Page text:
6 Present Simple Affirmative



The present simple is the tense used to express permanent situations or events that regularly repeat or always occur.

When expressed in its affirmative form, the verb confirms something about the subject.


The present simple, in its affirmative form, has this structure:
Subject + verb + …

  • For the third person singular, we add -s at the end of the verb. Exceptions:
    • Verbs with suffixes -ch, -s, -sh, -x, -z: add -es (watchwatches; kisskisses; crushcrushes; taxtaxes; buzzbuzzes);
    • Verbs ending with a consonant followed by -y: change -y to -i and add -es (cry ⇒ cries);
    • Irregular verbs such as do, go, be and have do not follow any rule: do ⇒ does, go ⇒ goes, be ⇒ is, have ⇒ has.
Subject Verb
I work
You work
He works
She works
It works
We work
You work
They work



  1. Planned future
    • start my new job on the 17th of June.
    • The exam period ends on the 24th December.
    • Their friend arrives in a few days.
  2.  Timetables
    • The train leaves at 7 o’clock.
    • The match starts at 9 o’clock tomorrow.
    • My exams start at 10 o’clock tomorrow.
  3. Habits/routines
    • I usually wake up at 8 o’clock.
    • He goes to the gym twice a week.
    • We go to good restaurants for lunch.
  4. Facts
    • The sun rises in the east.
    • The water boils at 100°C.
    • Tigers exist.
  5. Permanent situations
    • I live in Brussels.
    • She works in a supermarket.
    • They play football.
  6. Promises…
    • I promise to buy you a new mobile phone.
    • He swears he’ll go to the doctor.
    • Promise me you’ll give me your phone number.
  7. Giving directions and instructions
    • You go straight and you turn left.
    • You restart your mobile phone.
    • You go upstairs and through the second door on the left.
  8. Completed actions that happen as we speak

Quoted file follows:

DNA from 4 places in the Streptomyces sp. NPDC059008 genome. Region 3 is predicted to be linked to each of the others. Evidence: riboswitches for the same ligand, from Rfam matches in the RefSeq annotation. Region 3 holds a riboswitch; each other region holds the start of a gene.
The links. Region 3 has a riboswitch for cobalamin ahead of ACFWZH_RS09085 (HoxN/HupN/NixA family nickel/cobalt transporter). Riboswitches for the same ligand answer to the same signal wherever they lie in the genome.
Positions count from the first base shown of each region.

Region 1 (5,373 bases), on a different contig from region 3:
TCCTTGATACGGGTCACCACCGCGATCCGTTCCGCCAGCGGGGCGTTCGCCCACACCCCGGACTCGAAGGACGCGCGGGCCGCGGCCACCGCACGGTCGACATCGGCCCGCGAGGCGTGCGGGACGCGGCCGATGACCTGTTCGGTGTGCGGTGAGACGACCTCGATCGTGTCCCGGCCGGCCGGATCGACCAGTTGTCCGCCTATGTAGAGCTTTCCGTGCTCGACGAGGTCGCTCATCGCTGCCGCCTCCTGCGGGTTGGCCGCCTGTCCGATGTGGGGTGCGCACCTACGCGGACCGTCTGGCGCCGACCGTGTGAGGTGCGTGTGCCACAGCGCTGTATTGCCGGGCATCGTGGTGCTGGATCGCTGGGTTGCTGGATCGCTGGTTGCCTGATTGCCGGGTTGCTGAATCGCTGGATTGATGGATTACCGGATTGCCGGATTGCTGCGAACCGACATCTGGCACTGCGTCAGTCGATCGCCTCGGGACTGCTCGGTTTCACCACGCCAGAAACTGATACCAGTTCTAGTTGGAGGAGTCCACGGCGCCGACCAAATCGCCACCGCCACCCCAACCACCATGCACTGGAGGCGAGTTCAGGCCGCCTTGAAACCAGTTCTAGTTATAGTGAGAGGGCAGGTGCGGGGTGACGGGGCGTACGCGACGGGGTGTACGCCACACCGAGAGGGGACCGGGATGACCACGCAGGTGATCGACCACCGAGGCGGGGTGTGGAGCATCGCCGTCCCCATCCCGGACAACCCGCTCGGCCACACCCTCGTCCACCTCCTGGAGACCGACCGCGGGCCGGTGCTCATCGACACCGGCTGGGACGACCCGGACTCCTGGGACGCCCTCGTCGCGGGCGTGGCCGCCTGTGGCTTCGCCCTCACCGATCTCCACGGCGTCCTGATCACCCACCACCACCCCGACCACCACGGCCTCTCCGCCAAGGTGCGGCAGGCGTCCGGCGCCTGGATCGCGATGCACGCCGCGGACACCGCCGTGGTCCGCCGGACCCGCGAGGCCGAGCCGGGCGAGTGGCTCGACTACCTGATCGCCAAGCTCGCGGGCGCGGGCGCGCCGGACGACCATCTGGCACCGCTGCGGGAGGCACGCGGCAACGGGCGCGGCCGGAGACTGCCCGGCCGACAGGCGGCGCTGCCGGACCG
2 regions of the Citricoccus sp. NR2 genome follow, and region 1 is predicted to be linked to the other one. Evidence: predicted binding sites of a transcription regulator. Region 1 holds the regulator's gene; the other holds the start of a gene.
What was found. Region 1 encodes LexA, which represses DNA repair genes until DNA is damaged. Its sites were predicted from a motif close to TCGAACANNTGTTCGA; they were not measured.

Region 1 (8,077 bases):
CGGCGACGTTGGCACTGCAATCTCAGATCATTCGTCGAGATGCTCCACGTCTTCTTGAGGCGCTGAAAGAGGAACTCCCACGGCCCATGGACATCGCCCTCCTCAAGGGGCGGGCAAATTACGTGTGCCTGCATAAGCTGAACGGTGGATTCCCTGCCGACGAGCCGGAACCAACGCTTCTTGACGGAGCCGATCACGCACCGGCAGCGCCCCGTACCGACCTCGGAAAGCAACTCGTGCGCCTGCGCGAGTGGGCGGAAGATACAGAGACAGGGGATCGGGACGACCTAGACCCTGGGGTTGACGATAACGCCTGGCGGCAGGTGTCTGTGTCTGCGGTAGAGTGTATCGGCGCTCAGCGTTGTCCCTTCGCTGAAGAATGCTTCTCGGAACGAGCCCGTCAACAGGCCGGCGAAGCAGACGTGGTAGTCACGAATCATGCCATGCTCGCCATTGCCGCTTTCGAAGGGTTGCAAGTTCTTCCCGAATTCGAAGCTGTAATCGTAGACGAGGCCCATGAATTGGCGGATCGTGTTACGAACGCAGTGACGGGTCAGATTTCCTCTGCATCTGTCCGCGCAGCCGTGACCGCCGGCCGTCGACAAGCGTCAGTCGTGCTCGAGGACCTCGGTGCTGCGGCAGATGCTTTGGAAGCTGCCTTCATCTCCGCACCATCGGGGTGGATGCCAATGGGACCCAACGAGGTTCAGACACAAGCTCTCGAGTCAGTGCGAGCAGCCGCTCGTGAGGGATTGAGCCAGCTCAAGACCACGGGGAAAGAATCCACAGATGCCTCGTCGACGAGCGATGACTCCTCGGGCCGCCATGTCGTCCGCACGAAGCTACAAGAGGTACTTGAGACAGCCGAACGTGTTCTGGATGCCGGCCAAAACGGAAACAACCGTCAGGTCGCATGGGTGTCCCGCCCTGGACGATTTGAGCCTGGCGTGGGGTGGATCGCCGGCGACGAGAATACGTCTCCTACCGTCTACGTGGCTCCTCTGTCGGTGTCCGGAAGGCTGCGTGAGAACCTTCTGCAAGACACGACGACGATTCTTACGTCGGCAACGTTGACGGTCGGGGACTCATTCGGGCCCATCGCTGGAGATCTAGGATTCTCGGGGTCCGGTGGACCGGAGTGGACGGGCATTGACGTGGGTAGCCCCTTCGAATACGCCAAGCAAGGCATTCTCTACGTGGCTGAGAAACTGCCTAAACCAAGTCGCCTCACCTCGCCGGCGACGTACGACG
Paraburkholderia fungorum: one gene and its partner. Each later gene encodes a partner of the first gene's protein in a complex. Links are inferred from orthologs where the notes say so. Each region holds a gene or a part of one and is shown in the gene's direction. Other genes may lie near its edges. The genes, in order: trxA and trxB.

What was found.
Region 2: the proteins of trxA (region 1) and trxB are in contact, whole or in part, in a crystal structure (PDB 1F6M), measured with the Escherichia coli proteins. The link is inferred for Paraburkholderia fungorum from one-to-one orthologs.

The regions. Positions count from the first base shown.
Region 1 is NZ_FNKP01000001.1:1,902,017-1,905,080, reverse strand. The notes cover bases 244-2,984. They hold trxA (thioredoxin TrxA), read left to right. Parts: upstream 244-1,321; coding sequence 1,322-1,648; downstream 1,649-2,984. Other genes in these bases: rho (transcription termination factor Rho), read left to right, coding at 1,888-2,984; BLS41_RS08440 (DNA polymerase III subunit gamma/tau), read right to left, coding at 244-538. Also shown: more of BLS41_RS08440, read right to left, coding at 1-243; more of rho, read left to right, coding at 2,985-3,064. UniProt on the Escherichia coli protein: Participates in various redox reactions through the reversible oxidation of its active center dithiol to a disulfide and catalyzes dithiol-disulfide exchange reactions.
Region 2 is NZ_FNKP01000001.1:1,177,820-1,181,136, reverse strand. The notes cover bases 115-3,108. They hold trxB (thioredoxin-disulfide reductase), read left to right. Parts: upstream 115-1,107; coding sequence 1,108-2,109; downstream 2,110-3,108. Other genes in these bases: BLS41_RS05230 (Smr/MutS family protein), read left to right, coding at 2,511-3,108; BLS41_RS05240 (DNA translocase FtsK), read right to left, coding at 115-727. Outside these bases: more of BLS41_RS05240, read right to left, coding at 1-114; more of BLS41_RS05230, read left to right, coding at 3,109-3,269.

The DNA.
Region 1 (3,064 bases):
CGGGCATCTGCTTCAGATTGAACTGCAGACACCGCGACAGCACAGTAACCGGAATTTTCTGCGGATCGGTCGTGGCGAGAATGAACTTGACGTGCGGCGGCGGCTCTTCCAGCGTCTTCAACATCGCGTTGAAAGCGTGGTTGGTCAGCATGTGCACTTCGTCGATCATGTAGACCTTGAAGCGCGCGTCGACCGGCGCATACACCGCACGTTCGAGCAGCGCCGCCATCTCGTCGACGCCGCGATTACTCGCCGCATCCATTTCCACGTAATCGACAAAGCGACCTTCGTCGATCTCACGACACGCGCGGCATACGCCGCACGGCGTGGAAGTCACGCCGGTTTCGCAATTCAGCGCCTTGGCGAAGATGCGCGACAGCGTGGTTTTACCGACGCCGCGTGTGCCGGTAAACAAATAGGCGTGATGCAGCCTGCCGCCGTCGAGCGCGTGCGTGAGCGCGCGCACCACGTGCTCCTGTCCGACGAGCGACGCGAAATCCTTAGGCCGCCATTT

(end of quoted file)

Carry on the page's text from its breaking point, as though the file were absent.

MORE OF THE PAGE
• The brigades disappear into the crowd.
    • The police catch the thief.
    • Real Madrid recovers from two goals down.
  9. Informal narrative
    • The Beast transforms into a prince.
    • Snow White falls asleep.
    • Little Red Riding-Hood meets the wolf.


Present simple, in its affirmative form, is used to confirm:

  1. Planned future (planned events with given exact date);
  2. Timetables (planned events with given exact time);
  3. Habits/routines (something that happens repeatedly in the present);
  4. Facts (things that are generally true, stated);
  5. Permanent situations (that have been happening for a while and will be happening in the future);
  6. Promises;
  7. Instructions (orders);
  8. Completed actions that happen as we speak (commentaries);
  9. Informal narrative (when telling a story).


We use the present simple, in its affirmative form, to confirm situations that regularly, repeatedly or always occur.

The structure is:
Subject + verb + … (-s for the third person singular)

For example:
— “I live in a small flat.” = We use the present simple to express a permanent situation.
— “The train leaves at 6.” = We use the present simple to refer to a timetable.
— “Water boils at 100 degrees Celsius.” = We use the present simple to express a fact.

There are some exceptions for the third person singular, depending on the ending of the verb.

For example:
— Suffixes -ch, -s, -sh, -x, -z: “Catch” ⇒ “Catches” = Add -es.
Consonant + -y: “Try” ⇒ “Tries” = Change -y to -i and add -es.
— Irregular verbs: do ⇒ does, go ⇒ goes, be ⇒ is, havehas

Let’s revise this content within the {Form} section. Take a look at the {Example} section that shows its use within a context.


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